A woman’s body can recover from a miscarriage within a few weeks or a month, and normal menstrual periods typically resume in four to six weeks after a miscarriage. It can take longer to recover emotionally, however. Many couples experience an immense grief following a miscarriage, and it is not uncommon for a couples to feel an array of unpleasant emotions ranging from anger and confusion to isolation and guilt. It is important for couples to go through the grieving process and seek the support of loved ones, friends, and if needed, a grief counselor or a similar professional.
Although you may not be emotionally ready to begin TTC right after a miscarriage, you may want to try again at a later time. Although recurrent pregnancy loss can happen, the chances of having a successful future pregnancy following a miscarriage are 77% if no abnormality was detected, and 71% if an abnormality was found during pregnancy.1
You and your partner (with your ob-gyn’s approval) can determine when it’s the right time to begin TTC after experiencing a miscarriage. Although there’s no “right” timeframe to begin pursuing conception again, one interesting fact to consider is that the British Medical Journal (BMJ) has found that couples who conceive within six months of a first-time miscarriage experience the best pregnancy outcomes and lowest rates of complication in a future pregnancy. Couples who wait two years to conceive are more likely to experience ectopic pregnancies, complications that require delivery via cesarean sections, or premature births.2 Hence, waiting for a longer period of time after a miscarriage is not necessarily better.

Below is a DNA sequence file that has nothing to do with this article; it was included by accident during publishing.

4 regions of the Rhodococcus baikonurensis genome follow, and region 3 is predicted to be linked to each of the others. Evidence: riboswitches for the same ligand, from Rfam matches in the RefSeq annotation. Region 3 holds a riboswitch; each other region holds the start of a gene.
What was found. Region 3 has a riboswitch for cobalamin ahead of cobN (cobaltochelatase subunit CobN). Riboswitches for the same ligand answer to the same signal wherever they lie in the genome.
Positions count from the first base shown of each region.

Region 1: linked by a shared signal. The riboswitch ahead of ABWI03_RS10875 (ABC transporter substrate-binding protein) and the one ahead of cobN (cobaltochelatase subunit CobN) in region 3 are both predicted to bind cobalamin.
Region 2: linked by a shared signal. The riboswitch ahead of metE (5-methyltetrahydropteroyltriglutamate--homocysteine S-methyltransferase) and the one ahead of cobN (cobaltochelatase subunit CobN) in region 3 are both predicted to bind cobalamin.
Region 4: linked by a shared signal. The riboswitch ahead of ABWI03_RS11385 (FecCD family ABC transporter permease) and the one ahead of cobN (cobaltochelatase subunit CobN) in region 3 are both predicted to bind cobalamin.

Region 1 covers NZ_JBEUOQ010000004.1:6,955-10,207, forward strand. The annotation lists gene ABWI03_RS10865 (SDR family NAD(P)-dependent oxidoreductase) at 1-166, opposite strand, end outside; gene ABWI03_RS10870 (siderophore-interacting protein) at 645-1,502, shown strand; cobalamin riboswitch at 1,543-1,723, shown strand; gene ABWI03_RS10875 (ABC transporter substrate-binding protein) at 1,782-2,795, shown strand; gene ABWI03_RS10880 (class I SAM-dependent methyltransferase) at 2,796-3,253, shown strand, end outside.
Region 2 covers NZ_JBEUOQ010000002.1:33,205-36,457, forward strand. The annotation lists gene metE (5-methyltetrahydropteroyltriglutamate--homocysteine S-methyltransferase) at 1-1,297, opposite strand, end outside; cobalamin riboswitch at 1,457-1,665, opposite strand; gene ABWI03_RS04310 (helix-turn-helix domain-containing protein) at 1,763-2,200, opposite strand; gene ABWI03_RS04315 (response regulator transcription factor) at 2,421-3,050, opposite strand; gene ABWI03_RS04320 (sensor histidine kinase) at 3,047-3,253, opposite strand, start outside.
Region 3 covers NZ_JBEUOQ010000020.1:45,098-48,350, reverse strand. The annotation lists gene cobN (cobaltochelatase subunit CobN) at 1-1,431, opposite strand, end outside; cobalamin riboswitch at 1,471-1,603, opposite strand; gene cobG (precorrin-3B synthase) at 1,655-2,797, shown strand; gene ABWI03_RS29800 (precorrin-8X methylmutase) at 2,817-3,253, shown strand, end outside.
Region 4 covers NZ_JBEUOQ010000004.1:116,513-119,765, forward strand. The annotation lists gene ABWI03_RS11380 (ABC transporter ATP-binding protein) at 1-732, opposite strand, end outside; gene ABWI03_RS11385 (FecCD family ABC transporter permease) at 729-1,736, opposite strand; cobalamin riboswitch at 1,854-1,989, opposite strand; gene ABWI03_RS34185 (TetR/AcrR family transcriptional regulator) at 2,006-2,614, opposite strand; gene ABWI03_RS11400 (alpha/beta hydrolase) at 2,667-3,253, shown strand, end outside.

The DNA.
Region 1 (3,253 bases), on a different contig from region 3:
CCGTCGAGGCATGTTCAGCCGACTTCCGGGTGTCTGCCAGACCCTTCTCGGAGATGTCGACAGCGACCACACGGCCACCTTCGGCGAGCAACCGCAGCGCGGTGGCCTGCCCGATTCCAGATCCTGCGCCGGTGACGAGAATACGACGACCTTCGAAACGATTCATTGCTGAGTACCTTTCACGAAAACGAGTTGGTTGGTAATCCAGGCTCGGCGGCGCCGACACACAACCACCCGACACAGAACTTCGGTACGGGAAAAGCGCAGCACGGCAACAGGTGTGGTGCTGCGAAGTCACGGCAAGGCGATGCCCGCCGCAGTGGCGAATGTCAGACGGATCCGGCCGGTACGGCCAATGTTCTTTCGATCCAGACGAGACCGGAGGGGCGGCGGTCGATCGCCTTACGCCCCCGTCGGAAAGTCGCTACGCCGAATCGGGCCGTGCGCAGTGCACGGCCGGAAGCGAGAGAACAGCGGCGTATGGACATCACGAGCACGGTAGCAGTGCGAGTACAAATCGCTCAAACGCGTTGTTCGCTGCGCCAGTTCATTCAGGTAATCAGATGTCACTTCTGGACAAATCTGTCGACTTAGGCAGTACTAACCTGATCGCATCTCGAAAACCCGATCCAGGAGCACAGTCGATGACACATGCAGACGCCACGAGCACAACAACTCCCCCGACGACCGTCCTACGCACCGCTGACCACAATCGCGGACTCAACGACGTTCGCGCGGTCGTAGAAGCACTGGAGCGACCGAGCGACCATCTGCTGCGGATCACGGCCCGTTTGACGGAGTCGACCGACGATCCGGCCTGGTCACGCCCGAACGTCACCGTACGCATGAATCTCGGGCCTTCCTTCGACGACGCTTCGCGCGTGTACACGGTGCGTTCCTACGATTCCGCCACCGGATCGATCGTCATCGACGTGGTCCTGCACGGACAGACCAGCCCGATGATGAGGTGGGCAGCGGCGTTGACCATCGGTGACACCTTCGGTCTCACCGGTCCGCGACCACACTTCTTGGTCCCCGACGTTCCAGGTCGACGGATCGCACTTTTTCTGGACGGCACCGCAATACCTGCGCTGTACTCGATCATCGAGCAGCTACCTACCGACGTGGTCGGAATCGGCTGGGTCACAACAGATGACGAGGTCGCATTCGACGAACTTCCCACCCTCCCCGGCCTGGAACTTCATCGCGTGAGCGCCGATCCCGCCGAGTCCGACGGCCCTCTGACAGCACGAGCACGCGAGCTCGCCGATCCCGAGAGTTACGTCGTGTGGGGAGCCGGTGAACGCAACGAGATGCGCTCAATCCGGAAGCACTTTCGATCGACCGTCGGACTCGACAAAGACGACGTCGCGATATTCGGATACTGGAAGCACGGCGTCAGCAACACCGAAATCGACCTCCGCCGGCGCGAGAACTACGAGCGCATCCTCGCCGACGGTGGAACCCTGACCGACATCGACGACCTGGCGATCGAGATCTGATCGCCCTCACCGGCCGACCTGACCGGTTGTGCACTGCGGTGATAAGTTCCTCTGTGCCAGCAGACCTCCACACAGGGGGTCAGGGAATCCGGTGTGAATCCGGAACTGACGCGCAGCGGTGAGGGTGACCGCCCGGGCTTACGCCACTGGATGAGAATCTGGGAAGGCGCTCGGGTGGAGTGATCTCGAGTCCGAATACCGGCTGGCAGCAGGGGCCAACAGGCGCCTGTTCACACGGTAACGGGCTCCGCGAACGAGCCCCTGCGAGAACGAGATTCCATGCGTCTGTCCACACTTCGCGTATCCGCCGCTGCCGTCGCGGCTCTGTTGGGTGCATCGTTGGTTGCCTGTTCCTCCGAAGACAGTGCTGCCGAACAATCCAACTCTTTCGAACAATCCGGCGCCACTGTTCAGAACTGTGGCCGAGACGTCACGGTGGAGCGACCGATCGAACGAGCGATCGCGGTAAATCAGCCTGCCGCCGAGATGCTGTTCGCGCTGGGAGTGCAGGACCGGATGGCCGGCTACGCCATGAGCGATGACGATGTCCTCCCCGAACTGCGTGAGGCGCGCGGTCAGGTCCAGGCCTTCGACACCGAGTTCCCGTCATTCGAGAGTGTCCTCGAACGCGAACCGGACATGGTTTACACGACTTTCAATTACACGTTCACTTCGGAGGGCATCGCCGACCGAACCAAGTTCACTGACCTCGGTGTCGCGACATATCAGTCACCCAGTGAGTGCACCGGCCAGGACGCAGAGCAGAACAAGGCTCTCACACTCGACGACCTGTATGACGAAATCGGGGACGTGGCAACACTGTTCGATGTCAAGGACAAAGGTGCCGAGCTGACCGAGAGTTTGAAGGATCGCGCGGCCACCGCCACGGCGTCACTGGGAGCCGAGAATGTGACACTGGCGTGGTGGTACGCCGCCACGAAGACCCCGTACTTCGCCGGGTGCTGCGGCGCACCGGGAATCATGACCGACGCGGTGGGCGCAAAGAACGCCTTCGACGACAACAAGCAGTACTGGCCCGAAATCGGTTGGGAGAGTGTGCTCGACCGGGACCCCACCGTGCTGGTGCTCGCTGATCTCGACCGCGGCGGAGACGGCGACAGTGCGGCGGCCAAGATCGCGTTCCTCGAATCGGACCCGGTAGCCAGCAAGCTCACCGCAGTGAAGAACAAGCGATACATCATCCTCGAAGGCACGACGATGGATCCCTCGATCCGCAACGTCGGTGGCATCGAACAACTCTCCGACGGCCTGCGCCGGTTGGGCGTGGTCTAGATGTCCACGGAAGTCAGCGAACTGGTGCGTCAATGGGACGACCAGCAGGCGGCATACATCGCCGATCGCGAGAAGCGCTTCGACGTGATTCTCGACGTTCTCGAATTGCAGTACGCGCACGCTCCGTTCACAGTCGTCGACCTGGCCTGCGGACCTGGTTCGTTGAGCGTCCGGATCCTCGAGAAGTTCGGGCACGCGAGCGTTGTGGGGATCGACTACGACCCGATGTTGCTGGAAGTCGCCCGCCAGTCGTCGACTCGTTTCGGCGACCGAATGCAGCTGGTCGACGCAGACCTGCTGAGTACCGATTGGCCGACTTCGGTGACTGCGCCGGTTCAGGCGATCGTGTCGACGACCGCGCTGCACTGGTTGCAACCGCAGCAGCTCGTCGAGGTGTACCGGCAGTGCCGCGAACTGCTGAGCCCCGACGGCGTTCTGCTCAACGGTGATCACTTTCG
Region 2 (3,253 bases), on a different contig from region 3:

The decision to TTC after a miscarriage is ultimately a very personal one. As couples recover from miscarriages, they may choose to seek support from groups either in person or online, as it can be helpful to hear from others who have experienced similar issues. While there is no cure that can eliminate the pain from a pregnancy loss, research shows that it is entirely possible –and likely, even – for couples to experience a healthy future pregnancy following a miscarriage.
- UCLA Health (2015). “Recurrent Pregnancy Loss.” Retrieved November 5, 2015, from http://obgyn.ucla.edu/body.cfm?id=200 ↩
- Love, E., et al. (2010 June 24). “Effect of interpregnancy interval on outcomes of pregnancy after miscarriage: retrospective analysis of hospital episode statistics in Scotland.” BMJ. Retrieved November 5, 2015, from http://www.bmj.com/content/341/bmj.c3967 ↩